“Address”: {
“AddressType”: “Main Office”,
“AddressLine1”: “#500-75 O’Connor Street”,
“Location”: {
“City”: “Ottawa”,
“StateProvinceName”: “Ontario”
},
“PostalCode”: “K4B 1S2”,
“CountryRegionName”: “Canada”
}
}

Here are some command line samples for SQL import:

Import records from SQL which match a query

dt.exe /s:SQL /s.ConnectionString:”Data Source=<server>;Initial Catalog=AdventureWorks;User Id=advworks;Password=<password>;” /s.Query:”select CAST(BusinessEntityID AS varchar) as Id, * from Sales.vStoreWithAddresses WHERE AddressType=’Main Office'” /t:DocumentDBBulk /t.ConnectionString:” AccountEndpoint=<DocumentDB Endpoint>;AccountKey=<DocumentDB Key>;Database=<DocumentDB Database>;” /t.Collection:Stores /t.IdField:Id

Import records from sql which match a query and create hierarchical relationships

dt.exe /s:SQL /s.ConnectionString:”Data Source=<server>;Initial Catalog=AdventureWorks;User Id=advworks;Password=<password>;” /s.Query:”select CAST(BusinessEntityID AS varchar) as Id, Name, AddressType as [Address.AddressType], AddressLine1 as [Address.AddressLine1], City as [Address.Location.City], StateProvinceName as [Address.Location.StateProvinceName], PostalCode as [Address.PostalCode], CountryRegionName as [Address.CountryRegionName] from Sales.vStoreWithAddresses WHERE AddressType=’Main Office'” /s.NestingSeparator:. /t:DocumentDBBulk /t.ConnectionString:” AccountEndpoint=<DocumentDB Endpoint>;AccountKey=<DocumentDB Key>;Database=<DocumentDB Database>;” /t.Collection:StoresSub /t.IdField:Id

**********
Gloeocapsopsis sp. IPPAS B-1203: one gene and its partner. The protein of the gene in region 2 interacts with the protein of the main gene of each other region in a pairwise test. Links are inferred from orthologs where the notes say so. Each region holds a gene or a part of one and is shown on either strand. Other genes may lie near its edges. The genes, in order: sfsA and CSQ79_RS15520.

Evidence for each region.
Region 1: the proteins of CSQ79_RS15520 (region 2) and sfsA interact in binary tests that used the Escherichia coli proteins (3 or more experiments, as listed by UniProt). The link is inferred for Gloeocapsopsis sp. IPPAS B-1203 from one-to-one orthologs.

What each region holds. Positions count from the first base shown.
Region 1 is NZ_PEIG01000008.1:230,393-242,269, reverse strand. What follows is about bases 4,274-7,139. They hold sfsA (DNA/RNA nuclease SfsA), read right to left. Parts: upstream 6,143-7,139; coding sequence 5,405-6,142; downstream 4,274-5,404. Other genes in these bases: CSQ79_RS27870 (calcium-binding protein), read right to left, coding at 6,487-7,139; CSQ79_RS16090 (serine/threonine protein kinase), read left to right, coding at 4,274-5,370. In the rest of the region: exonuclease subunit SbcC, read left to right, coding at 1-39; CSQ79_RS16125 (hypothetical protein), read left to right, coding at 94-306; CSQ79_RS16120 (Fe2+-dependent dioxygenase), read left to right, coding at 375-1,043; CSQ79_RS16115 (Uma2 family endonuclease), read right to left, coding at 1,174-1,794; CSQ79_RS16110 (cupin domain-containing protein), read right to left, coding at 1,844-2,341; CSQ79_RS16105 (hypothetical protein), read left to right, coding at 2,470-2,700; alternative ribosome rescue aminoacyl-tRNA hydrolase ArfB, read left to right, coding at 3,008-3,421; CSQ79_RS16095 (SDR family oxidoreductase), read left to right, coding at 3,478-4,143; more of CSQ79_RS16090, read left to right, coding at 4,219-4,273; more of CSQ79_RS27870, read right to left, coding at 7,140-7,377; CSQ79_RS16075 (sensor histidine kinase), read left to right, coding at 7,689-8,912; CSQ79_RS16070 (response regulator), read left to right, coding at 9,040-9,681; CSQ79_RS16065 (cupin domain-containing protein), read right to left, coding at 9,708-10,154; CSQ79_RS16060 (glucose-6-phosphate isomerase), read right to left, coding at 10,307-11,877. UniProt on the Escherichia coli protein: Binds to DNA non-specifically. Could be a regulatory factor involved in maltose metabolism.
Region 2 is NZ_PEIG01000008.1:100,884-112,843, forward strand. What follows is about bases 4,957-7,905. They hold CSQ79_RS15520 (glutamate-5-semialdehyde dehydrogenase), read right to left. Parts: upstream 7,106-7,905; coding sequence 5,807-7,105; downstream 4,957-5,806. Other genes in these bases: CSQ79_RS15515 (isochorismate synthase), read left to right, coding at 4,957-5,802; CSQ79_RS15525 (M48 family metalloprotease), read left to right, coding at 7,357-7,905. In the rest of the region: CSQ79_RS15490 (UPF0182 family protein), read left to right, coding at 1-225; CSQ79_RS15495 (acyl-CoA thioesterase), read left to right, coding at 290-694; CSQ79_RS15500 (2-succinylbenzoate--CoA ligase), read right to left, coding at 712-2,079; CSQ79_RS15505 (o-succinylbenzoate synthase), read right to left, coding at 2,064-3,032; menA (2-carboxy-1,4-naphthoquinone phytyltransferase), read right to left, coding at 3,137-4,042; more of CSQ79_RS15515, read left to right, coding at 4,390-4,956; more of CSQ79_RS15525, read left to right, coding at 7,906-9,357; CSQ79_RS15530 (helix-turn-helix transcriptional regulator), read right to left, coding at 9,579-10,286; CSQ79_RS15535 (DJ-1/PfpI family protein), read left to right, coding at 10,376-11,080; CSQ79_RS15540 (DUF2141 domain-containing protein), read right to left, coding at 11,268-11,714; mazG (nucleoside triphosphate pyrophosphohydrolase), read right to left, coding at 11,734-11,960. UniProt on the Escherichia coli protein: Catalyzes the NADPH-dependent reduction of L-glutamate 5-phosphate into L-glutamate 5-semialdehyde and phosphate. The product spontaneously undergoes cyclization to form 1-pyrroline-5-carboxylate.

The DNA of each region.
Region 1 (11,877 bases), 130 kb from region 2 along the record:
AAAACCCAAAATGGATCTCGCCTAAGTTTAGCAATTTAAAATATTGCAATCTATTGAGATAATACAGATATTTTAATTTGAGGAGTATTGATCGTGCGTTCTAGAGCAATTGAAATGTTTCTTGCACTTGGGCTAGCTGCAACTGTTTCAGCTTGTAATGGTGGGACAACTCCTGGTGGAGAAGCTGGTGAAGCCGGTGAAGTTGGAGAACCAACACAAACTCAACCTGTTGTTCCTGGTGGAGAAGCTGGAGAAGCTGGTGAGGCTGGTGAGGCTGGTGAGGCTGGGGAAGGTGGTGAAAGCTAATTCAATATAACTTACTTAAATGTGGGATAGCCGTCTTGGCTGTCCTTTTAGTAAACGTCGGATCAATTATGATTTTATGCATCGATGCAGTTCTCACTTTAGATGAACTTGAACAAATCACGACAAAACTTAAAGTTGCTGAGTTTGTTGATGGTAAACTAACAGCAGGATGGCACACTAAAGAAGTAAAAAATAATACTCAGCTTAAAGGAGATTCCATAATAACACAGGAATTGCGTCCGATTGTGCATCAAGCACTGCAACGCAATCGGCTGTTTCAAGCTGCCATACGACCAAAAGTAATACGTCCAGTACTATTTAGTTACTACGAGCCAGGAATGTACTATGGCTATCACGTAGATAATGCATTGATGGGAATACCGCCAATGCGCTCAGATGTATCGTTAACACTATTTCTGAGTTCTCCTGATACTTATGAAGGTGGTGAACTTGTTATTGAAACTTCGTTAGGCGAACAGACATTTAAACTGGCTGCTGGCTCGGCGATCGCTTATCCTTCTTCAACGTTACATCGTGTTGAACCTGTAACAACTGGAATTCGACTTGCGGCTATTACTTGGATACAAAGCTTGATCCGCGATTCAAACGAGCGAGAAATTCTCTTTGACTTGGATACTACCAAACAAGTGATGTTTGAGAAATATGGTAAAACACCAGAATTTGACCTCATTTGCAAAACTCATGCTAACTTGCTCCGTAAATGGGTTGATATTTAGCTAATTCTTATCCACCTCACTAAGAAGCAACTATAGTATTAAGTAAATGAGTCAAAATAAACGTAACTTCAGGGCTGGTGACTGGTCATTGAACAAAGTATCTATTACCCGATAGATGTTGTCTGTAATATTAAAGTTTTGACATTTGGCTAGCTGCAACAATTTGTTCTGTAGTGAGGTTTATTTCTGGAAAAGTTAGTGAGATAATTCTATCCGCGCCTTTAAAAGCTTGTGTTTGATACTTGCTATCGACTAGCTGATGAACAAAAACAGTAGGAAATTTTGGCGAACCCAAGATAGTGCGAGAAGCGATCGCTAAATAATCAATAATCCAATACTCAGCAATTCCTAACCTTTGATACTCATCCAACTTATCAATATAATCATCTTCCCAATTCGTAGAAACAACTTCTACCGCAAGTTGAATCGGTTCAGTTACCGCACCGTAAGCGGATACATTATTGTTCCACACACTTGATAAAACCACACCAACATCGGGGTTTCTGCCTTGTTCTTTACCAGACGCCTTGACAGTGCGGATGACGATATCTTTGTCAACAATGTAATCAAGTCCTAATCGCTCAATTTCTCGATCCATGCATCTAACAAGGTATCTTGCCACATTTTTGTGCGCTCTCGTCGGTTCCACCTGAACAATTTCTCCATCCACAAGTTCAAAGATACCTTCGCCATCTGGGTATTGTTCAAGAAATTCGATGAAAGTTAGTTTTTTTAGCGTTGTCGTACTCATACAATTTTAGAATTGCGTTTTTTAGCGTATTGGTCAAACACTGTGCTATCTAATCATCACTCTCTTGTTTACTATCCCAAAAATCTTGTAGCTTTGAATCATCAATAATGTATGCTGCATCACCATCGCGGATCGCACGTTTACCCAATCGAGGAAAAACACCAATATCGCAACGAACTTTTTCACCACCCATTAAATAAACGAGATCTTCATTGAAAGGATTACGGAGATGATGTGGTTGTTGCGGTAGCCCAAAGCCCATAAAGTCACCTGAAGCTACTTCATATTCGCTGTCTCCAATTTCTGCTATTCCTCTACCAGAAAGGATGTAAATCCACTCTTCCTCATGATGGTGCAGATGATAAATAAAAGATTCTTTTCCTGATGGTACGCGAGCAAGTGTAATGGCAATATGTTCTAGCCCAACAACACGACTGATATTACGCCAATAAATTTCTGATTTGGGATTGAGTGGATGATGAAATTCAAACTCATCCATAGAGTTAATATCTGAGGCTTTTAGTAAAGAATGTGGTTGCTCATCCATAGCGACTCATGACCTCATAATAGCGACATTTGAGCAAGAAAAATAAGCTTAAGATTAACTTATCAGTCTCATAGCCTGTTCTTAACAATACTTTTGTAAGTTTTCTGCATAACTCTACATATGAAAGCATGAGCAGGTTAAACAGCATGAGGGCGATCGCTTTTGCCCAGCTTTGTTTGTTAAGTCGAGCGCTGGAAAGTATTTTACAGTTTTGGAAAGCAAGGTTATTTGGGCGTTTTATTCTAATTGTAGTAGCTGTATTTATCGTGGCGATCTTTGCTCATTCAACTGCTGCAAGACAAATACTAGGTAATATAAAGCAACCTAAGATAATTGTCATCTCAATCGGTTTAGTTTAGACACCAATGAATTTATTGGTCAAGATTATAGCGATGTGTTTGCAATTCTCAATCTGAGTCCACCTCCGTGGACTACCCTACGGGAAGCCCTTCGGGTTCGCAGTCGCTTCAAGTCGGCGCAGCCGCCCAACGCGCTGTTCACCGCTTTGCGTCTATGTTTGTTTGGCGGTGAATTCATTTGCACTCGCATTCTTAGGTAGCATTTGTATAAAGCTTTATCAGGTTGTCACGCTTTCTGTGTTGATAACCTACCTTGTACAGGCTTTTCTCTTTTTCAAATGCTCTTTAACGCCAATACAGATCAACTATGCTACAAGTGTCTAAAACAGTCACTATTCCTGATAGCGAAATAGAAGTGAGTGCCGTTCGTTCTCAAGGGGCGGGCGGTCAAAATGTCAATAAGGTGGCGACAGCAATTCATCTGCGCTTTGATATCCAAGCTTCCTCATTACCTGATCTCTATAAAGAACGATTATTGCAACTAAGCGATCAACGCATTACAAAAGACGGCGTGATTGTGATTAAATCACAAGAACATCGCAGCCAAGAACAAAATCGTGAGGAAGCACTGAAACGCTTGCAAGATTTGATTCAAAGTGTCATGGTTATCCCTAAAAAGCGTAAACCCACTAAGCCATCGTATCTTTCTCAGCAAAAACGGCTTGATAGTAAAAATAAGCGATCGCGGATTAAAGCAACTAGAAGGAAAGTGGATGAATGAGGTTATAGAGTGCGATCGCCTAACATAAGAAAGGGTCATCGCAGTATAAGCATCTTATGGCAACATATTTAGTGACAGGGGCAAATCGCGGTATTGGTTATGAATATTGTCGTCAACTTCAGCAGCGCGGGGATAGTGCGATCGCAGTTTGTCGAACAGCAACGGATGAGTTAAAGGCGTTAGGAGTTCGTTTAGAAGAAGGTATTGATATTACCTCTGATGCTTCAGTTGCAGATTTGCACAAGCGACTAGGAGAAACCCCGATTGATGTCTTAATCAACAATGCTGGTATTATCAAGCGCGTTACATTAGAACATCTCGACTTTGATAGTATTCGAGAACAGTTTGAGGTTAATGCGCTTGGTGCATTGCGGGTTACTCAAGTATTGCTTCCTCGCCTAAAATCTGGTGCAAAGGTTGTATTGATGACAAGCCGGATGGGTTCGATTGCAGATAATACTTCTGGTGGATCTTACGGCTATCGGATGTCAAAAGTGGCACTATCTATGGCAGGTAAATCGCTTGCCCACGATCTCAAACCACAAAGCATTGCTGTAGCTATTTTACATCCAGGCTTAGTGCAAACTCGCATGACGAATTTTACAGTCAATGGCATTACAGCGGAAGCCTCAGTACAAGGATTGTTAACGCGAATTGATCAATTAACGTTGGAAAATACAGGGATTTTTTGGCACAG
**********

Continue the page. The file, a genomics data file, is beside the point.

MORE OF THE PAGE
CSV File(s)

The CSV file source allows you to import one or more CSV files.  When adding folders which contain CSV files for import, you have the option of recursively searching for files in subfolders:

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Similar to the SQL source, the nesting separator property may be used to create hierarchical relationships (sub-documents) during import.  Consider the following CSV header row and data rows:

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Note the aliases such as DomainInfo.Domain_Name and RedirectInfo.Redirecting.  By specifying a nesting separator of ‘.’, the import tool will create DomainInfo and RedirectInfo subdocuments during the import.  Here is an example of a resulting document in DocumentDB:

 

{
“DomainInfo”: {
“Domain_Name”: “ACUS.GOV”,